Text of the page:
On other occasions when Jesus was approached by other people he was careful to ask them what they wanted. He wanted them to say more and explain themselves more fully. This was part of his approach to them. An example of this is the blind man Bartimaeus who I have written about in another chapter. Here, however, Jesus did not do this. Perhaps he felt that Nicodemus had already voluntarily stated enough. Jesus also ignored the element of praise or flattery in what Nicodemus said.
So Jesus immediately replied, and it was a strange reply: "Unless a person is born again he cannot see the Kingdom of God." (verse 3). Nicodemus didn't understand. He said: "How can a person who is already old be born? Surely you don't mean to say he can enter his mother's womb again and be born a second time!" (verse 4). So Jesus continued: "If you are not born from both water and spirit you cannot enter the Kingdom of God. A child born of flesh is flesh. A child born of the Spirit is spirit." (verses 5-6).
With a little thought the picture Jesus used is clear. When a baby is born it leaves the world of the womb where everything is dark and sounds are muffled and it enters a world of light and sound. For the first time its eyes work and its ears hear clearly. The new birth Jesus spoke of is similarly dramatic. The Kingdom of God cannot be seen by a person who has not been born again. They are still living in the womb where their eyes cannot see anything. They may hear faint muffled sounds of spiritual things but these sounds are unclear. The Kingdom of God is a new world which has to be entered by a process like birth, a movement from one world into another, from an enclosing womb to a world outside it. Jesus spoke of seeing the Kingdom of God and entering the Kingdom of God - just as a child at birth sees and enters the world outside the womb.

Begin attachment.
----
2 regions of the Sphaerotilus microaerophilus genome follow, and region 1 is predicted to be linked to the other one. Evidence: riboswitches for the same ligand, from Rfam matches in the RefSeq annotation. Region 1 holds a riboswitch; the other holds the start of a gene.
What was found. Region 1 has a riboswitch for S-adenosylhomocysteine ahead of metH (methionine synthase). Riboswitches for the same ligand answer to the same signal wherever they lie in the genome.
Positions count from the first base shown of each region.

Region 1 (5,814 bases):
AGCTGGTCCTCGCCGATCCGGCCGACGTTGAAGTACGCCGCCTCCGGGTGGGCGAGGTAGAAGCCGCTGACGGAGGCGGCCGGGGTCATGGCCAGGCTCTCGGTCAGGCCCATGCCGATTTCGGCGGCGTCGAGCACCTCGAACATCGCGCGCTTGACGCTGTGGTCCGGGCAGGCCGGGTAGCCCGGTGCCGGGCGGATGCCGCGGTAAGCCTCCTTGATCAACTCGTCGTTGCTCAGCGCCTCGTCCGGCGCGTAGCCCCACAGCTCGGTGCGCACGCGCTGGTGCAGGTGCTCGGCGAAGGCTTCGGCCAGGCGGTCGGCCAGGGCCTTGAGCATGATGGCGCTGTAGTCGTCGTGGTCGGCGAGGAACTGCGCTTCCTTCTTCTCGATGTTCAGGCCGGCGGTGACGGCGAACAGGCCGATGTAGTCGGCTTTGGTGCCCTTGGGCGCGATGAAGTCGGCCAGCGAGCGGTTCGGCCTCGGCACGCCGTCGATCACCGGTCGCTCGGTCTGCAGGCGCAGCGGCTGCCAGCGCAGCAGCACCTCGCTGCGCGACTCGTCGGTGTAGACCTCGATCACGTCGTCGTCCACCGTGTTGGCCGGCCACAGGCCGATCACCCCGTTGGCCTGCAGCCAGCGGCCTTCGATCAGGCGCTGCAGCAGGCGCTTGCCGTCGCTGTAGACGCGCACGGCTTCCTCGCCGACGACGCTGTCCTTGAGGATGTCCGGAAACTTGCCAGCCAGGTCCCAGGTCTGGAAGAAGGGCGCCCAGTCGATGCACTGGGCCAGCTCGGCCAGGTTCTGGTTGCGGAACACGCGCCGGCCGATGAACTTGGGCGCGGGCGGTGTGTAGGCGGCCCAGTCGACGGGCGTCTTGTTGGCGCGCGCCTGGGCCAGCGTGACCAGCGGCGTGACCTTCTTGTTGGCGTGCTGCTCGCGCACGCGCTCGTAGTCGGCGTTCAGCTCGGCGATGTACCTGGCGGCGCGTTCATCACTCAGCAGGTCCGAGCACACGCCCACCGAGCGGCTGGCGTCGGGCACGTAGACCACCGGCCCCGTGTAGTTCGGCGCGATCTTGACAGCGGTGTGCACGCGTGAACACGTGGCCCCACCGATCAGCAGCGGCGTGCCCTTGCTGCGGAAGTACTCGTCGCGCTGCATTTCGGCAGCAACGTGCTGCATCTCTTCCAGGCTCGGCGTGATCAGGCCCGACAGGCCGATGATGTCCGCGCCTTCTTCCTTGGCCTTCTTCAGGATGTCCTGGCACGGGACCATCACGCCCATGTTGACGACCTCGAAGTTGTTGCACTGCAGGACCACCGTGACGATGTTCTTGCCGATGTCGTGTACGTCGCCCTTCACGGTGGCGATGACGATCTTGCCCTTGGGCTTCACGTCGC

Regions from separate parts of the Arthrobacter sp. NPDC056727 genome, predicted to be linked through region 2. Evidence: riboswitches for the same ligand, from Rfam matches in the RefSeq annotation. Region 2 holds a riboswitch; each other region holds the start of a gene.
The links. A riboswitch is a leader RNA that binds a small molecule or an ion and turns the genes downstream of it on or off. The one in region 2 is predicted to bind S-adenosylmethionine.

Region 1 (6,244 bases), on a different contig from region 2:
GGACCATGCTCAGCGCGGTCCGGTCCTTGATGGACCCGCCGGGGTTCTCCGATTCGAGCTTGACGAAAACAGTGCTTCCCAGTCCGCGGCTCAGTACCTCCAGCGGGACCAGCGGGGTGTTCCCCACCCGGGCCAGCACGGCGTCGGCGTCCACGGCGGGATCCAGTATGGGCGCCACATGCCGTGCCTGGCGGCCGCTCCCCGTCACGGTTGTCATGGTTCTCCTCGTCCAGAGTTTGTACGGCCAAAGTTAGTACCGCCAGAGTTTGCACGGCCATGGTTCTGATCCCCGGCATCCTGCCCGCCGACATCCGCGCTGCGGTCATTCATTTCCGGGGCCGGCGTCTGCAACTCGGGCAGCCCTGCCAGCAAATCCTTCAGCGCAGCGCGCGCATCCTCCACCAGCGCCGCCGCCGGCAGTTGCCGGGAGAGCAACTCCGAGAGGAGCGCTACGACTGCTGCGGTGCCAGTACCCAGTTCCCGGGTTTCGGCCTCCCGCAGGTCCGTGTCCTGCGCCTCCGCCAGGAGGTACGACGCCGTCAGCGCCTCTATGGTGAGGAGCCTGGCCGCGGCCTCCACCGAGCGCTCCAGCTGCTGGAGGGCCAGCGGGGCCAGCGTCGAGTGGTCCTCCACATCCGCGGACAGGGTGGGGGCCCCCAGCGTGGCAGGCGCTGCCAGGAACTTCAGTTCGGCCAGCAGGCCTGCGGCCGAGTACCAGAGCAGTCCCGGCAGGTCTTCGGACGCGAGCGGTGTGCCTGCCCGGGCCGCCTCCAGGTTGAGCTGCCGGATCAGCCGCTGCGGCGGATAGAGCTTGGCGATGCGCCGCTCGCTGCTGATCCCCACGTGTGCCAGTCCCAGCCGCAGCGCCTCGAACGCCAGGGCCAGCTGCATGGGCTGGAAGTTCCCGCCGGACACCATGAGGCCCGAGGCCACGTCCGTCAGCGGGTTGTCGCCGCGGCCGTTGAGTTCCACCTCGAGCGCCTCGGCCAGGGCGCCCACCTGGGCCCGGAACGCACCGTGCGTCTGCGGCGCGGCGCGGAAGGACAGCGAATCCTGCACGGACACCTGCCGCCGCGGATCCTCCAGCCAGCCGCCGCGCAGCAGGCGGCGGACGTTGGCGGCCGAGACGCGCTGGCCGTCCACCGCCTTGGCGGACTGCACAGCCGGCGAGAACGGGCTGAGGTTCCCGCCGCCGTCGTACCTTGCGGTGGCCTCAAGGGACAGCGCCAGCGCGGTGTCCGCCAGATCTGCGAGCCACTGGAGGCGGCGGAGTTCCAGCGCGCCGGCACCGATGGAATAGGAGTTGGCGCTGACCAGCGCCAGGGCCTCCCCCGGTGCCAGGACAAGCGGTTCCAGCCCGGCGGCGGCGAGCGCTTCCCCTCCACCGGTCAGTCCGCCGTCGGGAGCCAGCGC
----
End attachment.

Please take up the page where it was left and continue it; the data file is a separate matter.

Jesus also emphasises that there are two births. The first one is from water, or flesh, and the second from the Spirit. Some people see in the mention of water a reference to baptism, but I think it more likely to refer to the fluid surrounding a child in the womb.
Jesus continued: "Don't be surprised, Nicodemus, that I have told you that you must be born again." (verse 7) He implies that what he had said was really rather obvious. Isn't it?
Have you been as faithful to the church and your religion as Nicodemus was to his? Perhaps you have and perhaps you haven't! But Jesus says to us all: "Have you been born of the Spirit?"
Check it out. Jesus said: "The wind blows here and there. You can hear it but you don't know where it has come from or where it is going. Everyone who is born of the Spirit is like that." (verse 8) Are you like this? To me it suggests being unpredictable and not understood.